ISIS said it had killed the two men, identified as Chinese national Fan Jinghui and Norwegian citizen Ole Johan Grimsgaard-Ofstad in its English-language online magazine Dabiq.
President Xi Jinping
"strongly condemned" ISIS for the killing of Fan, the first known Chinese national to be killed by the group, and the country's foreign ministry said
the Chinese government would "definitely hold the perpetrators accountable."
But how to respond to Fan's "cold-blooded and violent" death presents a dilemma for China, which has stayed on the sidelines in the fight against ISIS and has a long-held principle of noninterference in other countries' affairs.
To date, Beijing has been vague on the question of what it will contribute to the global fight against ISIS and has declined to explicitly offer its support
for airstrikes being conducted against the group in Syria.
Norway also condemned the killings.
"We have no grounds to doubt the contents of the photos that have been published," Foreign Minister Boerge Brende said, according to Reuters.
The U.N. Security Council added their voice to the outrage on Friday, and called on all countries to cooperate with China and Norway to help bring those responsible for the killings to justice.
Teacher turned drifter
It's not known how Fan was captured by ISIS or whether he was abducted in Iraq, Syria or elsewhere.
Fan doesn't appear to have a military background and worked as a high school teacher before switching to a career in advertising, according to Chinese state media.
In 2001, according to Chinese magazine Caijing, he told a Chinese radio program that he was a "drifter" but he hoped to win awards for his advertising work.
When news of Fan's capture first spread in September, neighbors near his last known address told Reuters that he hadn't lived at the home in many years, and that they didn't know if he had any family.
"The Chinese government and people have been very concerned about Fan Jinghui's safety since he was kidnapped," Foreign Ministry spokesman Hong Lei said in a statement Thursday.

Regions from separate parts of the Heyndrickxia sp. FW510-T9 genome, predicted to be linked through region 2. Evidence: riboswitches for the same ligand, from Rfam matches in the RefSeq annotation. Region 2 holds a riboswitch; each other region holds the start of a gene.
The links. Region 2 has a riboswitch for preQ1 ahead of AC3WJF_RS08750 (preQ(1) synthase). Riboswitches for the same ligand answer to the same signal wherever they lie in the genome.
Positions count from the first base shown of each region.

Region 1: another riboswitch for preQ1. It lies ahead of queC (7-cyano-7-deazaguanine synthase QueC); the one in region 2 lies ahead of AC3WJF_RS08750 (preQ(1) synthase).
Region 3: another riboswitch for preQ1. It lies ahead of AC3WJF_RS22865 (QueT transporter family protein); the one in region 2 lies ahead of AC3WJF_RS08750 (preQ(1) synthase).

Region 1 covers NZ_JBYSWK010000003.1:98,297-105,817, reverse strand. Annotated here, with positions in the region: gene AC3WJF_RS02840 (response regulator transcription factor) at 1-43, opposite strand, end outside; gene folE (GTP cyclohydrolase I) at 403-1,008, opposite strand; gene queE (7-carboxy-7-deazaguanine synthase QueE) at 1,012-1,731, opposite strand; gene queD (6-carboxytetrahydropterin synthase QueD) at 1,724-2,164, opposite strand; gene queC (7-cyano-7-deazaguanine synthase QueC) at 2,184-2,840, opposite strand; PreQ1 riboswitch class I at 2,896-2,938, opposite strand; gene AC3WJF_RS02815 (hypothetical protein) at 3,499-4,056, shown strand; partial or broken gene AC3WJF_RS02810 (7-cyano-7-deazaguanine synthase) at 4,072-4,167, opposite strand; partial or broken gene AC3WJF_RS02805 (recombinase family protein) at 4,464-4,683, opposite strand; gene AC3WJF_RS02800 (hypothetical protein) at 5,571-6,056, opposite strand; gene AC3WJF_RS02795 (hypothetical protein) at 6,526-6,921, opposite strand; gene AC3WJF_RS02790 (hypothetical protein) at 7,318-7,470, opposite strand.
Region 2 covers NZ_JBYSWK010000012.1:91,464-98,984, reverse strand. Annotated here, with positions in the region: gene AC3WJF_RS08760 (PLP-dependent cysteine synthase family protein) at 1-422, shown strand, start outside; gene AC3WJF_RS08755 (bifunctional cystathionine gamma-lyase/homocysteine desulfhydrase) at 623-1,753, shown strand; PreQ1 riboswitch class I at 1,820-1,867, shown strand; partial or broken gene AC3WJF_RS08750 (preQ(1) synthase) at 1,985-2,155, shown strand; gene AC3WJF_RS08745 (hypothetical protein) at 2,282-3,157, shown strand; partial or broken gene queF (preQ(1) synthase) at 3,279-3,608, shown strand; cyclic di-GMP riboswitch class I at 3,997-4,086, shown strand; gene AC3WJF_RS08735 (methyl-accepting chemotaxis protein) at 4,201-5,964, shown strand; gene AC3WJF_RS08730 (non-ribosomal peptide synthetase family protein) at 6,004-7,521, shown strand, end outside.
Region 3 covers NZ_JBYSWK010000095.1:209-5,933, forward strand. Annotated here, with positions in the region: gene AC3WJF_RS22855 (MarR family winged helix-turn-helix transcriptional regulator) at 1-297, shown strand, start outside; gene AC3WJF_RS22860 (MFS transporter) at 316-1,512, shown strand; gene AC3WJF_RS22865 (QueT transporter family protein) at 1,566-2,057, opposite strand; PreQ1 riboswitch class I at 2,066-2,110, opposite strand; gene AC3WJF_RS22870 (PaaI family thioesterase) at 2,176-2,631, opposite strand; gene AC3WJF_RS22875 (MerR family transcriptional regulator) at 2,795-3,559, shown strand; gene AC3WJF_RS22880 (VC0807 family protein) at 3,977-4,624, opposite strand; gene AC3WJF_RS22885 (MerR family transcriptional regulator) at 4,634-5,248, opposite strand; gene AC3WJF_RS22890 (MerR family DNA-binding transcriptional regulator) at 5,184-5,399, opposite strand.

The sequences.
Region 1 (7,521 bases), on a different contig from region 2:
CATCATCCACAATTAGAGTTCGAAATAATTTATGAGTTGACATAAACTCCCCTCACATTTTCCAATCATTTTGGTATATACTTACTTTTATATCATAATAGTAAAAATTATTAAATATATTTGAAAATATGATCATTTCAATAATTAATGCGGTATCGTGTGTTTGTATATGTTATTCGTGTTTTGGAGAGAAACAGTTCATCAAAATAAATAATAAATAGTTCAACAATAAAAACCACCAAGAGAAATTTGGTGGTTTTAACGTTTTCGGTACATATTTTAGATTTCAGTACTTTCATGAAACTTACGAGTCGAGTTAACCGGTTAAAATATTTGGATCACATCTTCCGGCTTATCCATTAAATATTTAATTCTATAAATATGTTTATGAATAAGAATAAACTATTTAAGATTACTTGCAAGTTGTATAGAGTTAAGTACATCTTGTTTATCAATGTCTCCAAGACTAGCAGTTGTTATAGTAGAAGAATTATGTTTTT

He added the government had made "all-out" efforts to rescue him.
China on the sidelines of ISIS fight
China hasn't been an active participant in the fight against ISIS, but, in the wake of the killing, pledged to "enhance its counter-terrorism cooperation with the international community."
But experts say the chances of Chinese aircraft flying alongside Russian and U.S. planes in Syria and Iraq are slim to none.
"It seems most likely that the Chinese government will continue to stay on the sidelines," said Xie Tao, a professor at Beijing Foreign Studies University.
Xie said there are multiple reasons for that. First, he said by officially declaring war on ISIS, Chinese officials fear that could draw further scrutiny from the group, and perhaps increase the chances of a Paris-style attack
He also pointed to the notion of precedent.
If the Chinese were to join the anti-ISIS coalition, it would be a historic step in their foreign policy, ignoring a decades-old policy of nonintervention and potentially giving other countries leverage when asking China to take sides in future conflicts.
, the two men were pictured in the online magazine wearing yellow jumpsuits with the words "FOR SALE" below their portraits.
A warning appeared beneath their portraits at the bottom of each page: "Note: This is a limited time offer."
Norwegian Prime Minister Erna Solberg said in September that the kidnappers had asked for ransom several times but the Norwegian government did not pay ransom.
In its publication Dabiq, ISIS said the two men had been "executed after being abandoned by kafir nations and organizations."
ISIS has taken dozens of international hostages,
often seeking ransoms for them to swell its coffers, but when money isn't forthcoming, it has publicized its barbaric killings to score propaganda points.